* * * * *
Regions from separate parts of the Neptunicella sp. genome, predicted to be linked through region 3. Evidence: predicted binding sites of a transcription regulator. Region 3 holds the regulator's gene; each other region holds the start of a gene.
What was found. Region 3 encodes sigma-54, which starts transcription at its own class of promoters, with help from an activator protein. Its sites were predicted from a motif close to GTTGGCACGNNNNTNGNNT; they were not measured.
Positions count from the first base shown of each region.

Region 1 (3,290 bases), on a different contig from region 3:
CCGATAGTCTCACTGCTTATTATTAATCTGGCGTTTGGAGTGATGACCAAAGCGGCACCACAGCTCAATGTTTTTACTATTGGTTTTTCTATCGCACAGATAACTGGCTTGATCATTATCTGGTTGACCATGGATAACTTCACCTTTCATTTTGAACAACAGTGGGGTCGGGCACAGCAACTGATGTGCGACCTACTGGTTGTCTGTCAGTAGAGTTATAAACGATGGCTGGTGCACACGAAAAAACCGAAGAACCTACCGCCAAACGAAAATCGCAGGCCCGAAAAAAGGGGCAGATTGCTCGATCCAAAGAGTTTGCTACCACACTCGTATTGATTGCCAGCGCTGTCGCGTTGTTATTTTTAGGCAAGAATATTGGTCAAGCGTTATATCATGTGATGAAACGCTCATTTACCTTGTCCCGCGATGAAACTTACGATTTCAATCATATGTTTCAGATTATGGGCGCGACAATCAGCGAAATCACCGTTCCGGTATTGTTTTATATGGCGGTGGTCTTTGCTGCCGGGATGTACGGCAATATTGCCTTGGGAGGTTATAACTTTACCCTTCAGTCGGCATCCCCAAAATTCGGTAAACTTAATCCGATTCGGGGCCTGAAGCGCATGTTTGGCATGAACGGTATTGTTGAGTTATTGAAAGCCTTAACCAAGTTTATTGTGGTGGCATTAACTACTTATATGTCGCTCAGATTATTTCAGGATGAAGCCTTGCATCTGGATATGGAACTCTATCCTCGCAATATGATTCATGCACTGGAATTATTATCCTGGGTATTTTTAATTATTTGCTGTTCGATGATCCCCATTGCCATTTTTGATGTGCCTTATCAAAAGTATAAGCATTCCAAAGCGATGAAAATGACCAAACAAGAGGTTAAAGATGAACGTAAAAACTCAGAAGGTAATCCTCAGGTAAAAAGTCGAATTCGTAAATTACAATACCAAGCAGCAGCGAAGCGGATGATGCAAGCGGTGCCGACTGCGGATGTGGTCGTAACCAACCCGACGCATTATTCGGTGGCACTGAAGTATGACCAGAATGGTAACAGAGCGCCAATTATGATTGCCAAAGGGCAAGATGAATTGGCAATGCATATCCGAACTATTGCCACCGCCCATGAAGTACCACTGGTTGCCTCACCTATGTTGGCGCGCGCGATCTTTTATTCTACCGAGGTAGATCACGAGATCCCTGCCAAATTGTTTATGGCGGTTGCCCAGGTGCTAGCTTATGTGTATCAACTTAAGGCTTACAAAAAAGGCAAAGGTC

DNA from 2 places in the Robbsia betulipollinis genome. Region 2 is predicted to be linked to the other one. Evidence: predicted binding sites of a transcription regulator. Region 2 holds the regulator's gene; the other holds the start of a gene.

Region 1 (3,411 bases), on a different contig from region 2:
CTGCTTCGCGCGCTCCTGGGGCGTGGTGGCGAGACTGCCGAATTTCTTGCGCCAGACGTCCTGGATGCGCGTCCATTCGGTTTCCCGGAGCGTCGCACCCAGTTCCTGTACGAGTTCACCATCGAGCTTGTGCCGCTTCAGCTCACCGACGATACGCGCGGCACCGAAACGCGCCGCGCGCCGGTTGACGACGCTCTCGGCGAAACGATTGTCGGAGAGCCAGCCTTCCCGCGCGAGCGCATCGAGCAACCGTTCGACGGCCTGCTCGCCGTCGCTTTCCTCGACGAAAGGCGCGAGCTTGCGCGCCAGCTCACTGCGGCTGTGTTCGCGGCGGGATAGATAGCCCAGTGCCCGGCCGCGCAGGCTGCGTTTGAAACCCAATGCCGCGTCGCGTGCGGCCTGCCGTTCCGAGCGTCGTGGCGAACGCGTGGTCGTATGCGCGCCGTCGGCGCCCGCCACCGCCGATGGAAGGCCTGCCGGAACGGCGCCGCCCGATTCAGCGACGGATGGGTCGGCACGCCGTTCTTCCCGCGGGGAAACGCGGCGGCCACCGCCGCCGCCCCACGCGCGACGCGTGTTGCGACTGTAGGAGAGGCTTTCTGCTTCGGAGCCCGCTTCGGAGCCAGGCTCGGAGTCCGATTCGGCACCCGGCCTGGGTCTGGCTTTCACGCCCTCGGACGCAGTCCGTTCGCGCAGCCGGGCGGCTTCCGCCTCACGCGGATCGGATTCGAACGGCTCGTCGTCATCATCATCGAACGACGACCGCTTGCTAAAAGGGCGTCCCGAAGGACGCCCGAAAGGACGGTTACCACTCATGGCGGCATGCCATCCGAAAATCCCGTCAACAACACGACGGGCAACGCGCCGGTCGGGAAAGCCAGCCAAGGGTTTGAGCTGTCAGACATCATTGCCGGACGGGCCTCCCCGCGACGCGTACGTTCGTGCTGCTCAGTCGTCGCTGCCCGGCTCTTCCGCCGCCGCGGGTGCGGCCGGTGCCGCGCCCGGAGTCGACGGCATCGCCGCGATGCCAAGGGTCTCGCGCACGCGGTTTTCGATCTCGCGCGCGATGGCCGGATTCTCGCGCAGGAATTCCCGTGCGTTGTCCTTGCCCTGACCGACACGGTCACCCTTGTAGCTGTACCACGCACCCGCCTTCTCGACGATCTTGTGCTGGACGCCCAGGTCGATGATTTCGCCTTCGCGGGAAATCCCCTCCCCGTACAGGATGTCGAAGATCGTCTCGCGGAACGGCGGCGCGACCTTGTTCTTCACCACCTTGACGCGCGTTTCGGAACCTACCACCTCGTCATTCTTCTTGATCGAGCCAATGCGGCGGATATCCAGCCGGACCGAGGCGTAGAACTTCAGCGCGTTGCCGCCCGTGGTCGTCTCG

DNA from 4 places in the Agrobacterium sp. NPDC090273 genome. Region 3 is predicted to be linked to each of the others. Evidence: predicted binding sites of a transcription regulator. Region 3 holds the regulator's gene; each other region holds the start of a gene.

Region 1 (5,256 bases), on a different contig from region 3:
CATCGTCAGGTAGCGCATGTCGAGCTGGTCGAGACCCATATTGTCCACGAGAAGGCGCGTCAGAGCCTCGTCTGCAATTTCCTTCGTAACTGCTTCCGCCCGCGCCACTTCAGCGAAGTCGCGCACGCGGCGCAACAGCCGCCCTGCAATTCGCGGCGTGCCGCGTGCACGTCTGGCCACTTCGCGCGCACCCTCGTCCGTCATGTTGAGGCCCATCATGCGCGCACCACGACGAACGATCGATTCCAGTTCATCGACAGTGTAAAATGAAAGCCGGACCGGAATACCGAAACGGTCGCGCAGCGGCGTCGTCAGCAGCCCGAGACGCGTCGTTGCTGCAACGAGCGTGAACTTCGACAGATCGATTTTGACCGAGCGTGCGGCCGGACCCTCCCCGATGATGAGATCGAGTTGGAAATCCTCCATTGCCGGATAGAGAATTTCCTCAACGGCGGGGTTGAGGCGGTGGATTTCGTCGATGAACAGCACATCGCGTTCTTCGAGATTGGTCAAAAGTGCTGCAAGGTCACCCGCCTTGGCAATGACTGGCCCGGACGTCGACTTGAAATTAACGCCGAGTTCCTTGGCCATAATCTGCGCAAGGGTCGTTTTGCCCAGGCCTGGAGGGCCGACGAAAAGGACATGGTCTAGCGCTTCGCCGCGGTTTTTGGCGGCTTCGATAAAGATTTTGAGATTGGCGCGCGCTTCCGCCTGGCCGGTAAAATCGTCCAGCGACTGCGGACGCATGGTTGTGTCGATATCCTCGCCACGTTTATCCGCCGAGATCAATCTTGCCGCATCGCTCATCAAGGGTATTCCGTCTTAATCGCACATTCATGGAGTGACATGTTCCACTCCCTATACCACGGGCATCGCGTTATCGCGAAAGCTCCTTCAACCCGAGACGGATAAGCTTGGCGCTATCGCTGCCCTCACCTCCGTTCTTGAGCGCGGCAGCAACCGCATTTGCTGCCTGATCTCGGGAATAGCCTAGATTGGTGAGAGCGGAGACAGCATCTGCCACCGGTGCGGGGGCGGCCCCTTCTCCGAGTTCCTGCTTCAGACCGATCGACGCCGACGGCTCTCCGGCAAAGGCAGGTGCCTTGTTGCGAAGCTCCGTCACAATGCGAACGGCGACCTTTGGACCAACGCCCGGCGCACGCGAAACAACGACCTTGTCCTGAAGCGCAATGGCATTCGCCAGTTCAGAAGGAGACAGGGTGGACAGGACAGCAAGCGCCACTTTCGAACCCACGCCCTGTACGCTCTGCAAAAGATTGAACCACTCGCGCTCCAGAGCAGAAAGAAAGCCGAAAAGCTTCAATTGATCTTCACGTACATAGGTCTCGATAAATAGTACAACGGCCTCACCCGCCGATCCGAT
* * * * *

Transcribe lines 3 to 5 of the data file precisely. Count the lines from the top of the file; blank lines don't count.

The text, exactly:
Positions count from the first base shown of each region.

Region 1 (3,290 bases), on a different contig from region 3:
CCGATAGTCTCACTGCTTATTATTAATCTGGCGTTTGGAGTGATGACCAAAGCGGCACCACAGCTCAATGTTTTTACTATTGGTTTTTCTATCGCACAGATAACTGGCTTGATCATTATCTGGTTGACCATGGATAACTTCACCTTTCATTTTGAACAACAGTGGGGTCGGGCACAGCAACTGATGTGCGACCTACTGGTTGTCTGTCAGTAGAGTTATAAACGATGGCTGGTGCACACGAAAAAACCGAAGAACCTACCGCCAAACGAAAATCGCAGGCCCGAAAAAAGGGGCAGATTGCTCGATCCAAAGAGTTTGCTACCACACTCGTATTGATTGCCAGCGCTGTCGCGTTGTTATTTTTAGGCAAGAATATTGGTCAAGCGTTATATCATGTGATGAAACGCTCATTTACCTTGTCCCGCGATGAAACTTACGATTTCAATCATATGTTTCAGATTATGGGCGCGACAATCAGCGAAATCACCGTTCCGGTATTGTTTTATATGGCGGTGGTCTTTGCTGCCGGGATGTACGGCAATATTGCCTTGGGAGGTTATAACTTTACCCTTCAGTCGGCATCCCCAAAATTCGGTAAACTTAATCCGATTCGGGGCCTGAAGCGCATGTTTGGCATGAACGGTATTGTTGAGTTATTGAAAGCCTTAACCAAGTTTATTGTGGTGGCATTAACTACTTATATGTCGCTCAGATTATTTCAGGATGAAGCCTTGCATCTGGATATGGAACTCTATCCTCGCAATATGATTCATGCACTGGAATTATTATCCTGGGTATTTTTAATTATTTGCTGTTCGATGATCCCCATTGCCATTTTTGATGTGCCTTATCAAAAGTATAAGCATTCCAAAGCGATGAAAATGACCAAACAAGAGGTTAAAGATGAACGTAAAAACTCAGAAGGTAATCCTCAGGTAAAAAGTCGAATTCGTAAATTACAATACCAAGCAGCAGCGAAGCGGATGATGCAAGCGGTGCCGACTGCGGATGTGGTCGTAACCAACCCGACGCATTATTCGGTGGCACTGAAGTATGACCAGAATGGTAACAGAGCGCCAATTATGATTGCCAAAGGGCAAGATGAATTGGCAATGCATATCCGAACTATTGCCACCGCCCATGAAGTACCACTGGTTGCCTCACCTATGTTGGCGCGCGCGATCTTTTATTCTACCGAGGTAGATCACGAGATCCCTGCCAAATTGTTTATGGCGGTTGCCCAGGTGCTAGCTTATGTGTATCAACTTAAGGCTTACAAAAAAGGCAAAGGTC